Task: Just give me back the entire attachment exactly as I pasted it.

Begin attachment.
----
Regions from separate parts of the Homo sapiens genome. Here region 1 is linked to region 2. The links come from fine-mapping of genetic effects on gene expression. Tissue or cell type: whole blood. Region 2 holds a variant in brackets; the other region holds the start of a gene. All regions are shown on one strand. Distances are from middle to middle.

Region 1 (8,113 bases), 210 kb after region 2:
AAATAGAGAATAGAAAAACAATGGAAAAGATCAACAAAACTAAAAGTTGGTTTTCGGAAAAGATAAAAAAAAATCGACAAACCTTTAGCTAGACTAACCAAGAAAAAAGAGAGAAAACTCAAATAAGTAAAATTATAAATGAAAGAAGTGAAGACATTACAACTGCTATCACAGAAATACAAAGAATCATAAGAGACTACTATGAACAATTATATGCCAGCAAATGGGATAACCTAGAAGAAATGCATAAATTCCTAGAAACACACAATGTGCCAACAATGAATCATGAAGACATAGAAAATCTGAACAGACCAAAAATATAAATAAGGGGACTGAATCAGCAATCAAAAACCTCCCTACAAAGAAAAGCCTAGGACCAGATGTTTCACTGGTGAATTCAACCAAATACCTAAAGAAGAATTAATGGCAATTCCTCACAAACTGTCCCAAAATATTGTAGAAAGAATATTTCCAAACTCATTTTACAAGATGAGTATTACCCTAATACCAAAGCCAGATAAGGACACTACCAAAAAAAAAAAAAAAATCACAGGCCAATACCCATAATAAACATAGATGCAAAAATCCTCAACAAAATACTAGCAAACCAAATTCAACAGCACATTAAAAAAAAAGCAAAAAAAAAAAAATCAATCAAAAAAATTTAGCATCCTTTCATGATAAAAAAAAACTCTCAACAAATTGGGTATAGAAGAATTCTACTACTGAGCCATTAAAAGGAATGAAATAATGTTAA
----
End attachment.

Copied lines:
Regions from separate parts of the Homo sapiens genome. Here region 1 is linked to region 2. The links come from fine-mapping of genetic effects on gene expression. Tissue or cell type: whole blood. Region 2 holds a variant in brackets; the other region holds the start of a gene. All regions are shown on one strand. Distances are from middle to middle.

Region 1 (8,113 bases), 210 kb after region 2:
AAATAGAGAATAGAAAAACAATGGAAAAGATCAACAAAACTAAAAGTTGGTTTTCGGAAAAGATAAAAAAAAATCGACAAACCTTTAGCTAGACTAACCAAGAAAAAAGAGAGAAAACTCAAATAAGTAAAATTATAAATGAAAGAAGTGAAGACATTACAACTGCTATCACAGAAATACAAAGAATCATAAGAGACTACTATGAACAATTATATGCCAGCAAATGGGATAACCTAGAAGAAATGCATAAATTCCTAGAAACACACAATGTGCCAACAATGAATCATGAAGACATAGAAAATCTGAACAGACCAAAAATATAAATAAGGGGACTGAATCAGCAATCAAAAACCTCCCTACAAAGAAAAGCCTAGGACCAGATGTTTCACTGGTGAATTCAACCAAATACCTAAAGAAGAATTAATGGCAATTCCTCACAAACTGTCCCAAAATATTGTAGAAAGAATATTTCCAAACTCATTTTACAAGATGAGTATTACCCTAATACCAAAGCCAGATAAGGACACTACCAAAAAAAAAAAAAAAATCACAGGCCAATACCCATAATAAACATAGATGCAAAAATCCTCAACAAAATACTAGCAAACCAAATTCAACAGCACATTAAAAAAAAAGCAAAAAAAAAAAAATCAATCAAAAAAATTTAGCATCCTTTCATGATAAAAAAAAACTCTCAACAAATTGGGTATAGAAGAATTCTACTACTGAGCCATTAAAAGGAATGAAATAATGTTAA